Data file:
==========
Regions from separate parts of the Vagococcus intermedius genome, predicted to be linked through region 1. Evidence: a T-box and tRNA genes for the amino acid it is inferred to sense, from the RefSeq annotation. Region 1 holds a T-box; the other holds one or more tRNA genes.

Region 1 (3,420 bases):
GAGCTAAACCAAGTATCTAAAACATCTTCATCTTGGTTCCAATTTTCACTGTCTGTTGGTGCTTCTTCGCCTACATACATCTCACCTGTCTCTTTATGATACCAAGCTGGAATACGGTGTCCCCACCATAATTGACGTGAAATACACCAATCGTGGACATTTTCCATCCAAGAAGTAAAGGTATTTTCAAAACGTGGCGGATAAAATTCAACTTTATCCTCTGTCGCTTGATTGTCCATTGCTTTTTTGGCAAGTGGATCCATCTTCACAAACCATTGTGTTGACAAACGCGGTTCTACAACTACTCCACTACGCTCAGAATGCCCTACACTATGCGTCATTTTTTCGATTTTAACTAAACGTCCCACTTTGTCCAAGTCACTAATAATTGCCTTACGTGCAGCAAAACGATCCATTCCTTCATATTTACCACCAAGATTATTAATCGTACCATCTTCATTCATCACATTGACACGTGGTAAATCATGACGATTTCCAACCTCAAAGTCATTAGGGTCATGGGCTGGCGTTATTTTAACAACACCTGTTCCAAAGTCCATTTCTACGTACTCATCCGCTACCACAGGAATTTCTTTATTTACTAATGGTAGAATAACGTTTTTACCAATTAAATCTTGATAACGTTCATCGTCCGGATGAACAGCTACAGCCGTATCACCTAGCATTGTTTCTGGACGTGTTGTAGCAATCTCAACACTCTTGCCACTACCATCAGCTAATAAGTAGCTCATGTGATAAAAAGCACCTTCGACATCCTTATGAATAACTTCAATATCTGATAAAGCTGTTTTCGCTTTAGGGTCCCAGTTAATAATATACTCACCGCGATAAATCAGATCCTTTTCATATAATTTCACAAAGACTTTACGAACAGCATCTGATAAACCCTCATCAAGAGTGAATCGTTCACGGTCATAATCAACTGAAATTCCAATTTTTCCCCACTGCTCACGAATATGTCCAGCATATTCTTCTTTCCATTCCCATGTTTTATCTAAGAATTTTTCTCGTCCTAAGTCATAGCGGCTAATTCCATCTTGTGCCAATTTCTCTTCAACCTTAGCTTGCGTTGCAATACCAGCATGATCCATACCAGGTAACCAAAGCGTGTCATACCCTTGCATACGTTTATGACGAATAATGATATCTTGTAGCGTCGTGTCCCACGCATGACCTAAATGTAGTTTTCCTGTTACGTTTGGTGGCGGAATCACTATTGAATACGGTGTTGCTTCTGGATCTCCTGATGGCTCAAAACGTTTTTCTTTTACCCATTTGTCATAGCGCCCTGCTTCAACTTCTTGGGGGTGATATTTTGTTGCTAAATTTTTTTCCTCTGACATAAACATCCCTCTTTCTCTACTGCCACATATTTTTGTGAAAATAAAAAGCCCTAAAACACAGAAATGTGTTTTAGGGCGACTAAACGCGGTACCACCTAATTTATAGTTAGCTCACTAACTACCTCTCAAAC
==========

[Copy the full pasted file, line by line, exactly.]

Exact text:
Regions from separate parts of the Vagococcus intermedius genome, predicted to be linked through region 1. Evidence: a T-box and tRNA genes for the amino acid it is inferred to sense, from the RefSeq annotation. Region 1 holds a T-box; the other holds one or more tRNA genes.

Region 1 (3,420 bases):
GAGCTAAACCAAGTATCTAAAACATCTTCATCTTGGTTCCAATTTTCACTGTCTGTTGGTGCTTCTTCGCCTACATACATCTCACCTGTCTCTTTATGATACCAAGCTGGAATACGGTGTCCCCACCATAATTGACGTGAAATACACCAATCGTGGACATTTTCCATCCAAGAAGTAAAGGTATTTTCAAAACGTGGCGGATAAAATTCAACTTTATCCTCTGTCGCTTGATTGTCCATTGCTTTTTTGGCAAGTGGATCCATCTTCACAAACCATTGTGTTGACAAACGCGGTTCTACAACTACTCCACTACGCTCAGAATGCCCTACACTATGCGTCATTTTTTCGATTTTAACTAAACGTCCCACTTTGTCCAAGTCACTAATAATTGCCTTACGTGCAGCAAAACGATCCATTCCTTCATATTTACCACCAAGATTATTAATCGTACCATCTTCATTCATCACATTGACACGTGGTAAATCATGACGATTTCCAACCTCAAAGTCATTAGGGTCATGGGCTGGCGTTATTTTAACAACACCTGTTCCAAAGTCCATTTCTACGTACTCATCCGCTACCACAGGAATTTCTTTATTTACTAATGGTAGAATAACGTTTTTACCAATTAAATCTTGATAACGTTCATCGTCCGGATGAACAGCTACAGCCGTATCACCTAGCATTGTTTCTGGACGTGTTGTAGCAATCTCAACACTCTTGCCACTACCATCAGCTAATAAGTAGCTCATGTGATAAAAAGCACCTTCGACATCCTTATGAATAACTTCAATATCTGATAAAGCTGTTTTCGCTTTAGGGTCCCAGTTAATAATATACTCACCGCGATAAATCAGATCCTTTTCATATAATTTCACAAAGACTTTACGAACAGCATCTGATAAACCCTCATCAAGAGTGAATCGTTCACGGTCATAATCAACTGAAATTCCAATTTTTCCCCACTGCTCACGAATATGTCCAGCATATTCTTCTTTCCATTCCCATGTTTTATCTAAGAATTTTTCTCGTCCTAAGTCATAGCGGCTAATTCCATCTTGTGCCAATTTCTCTTCAACCTTAGCTTGCGTTGCAATACCAGCATGATCCATACCAGGTAACCAAAGCGTGTCATACCCTTGCATACGTTTATGACGAATAATGATATCTTGTAGCGTCGTGTCCCACGCATGACCTAAATGTAGTTTTCCTGTTACGTTTGGTGGCGGAATCACTATTGAATACGGTGTTGCTTCTGGATCTCCTGATGGCTCAAAACGTTTTTCTTTTACCCATTTGTCATAGCGCCCTGCTTCAACTTCTTGGGGGTGATATTTTGTTGCTAAATTTTTTTCCTCTGACATAAACATCCCTCTTTCTCTACTGCCACATATTTTTGTGAAAATAAAAAGCCCTAAAACACAGAAATGTGTTTTAGGGCGACTAAACGCGGTACCACCTAATTTATAGTTAGCTCACTAACTACCTCTCAAAC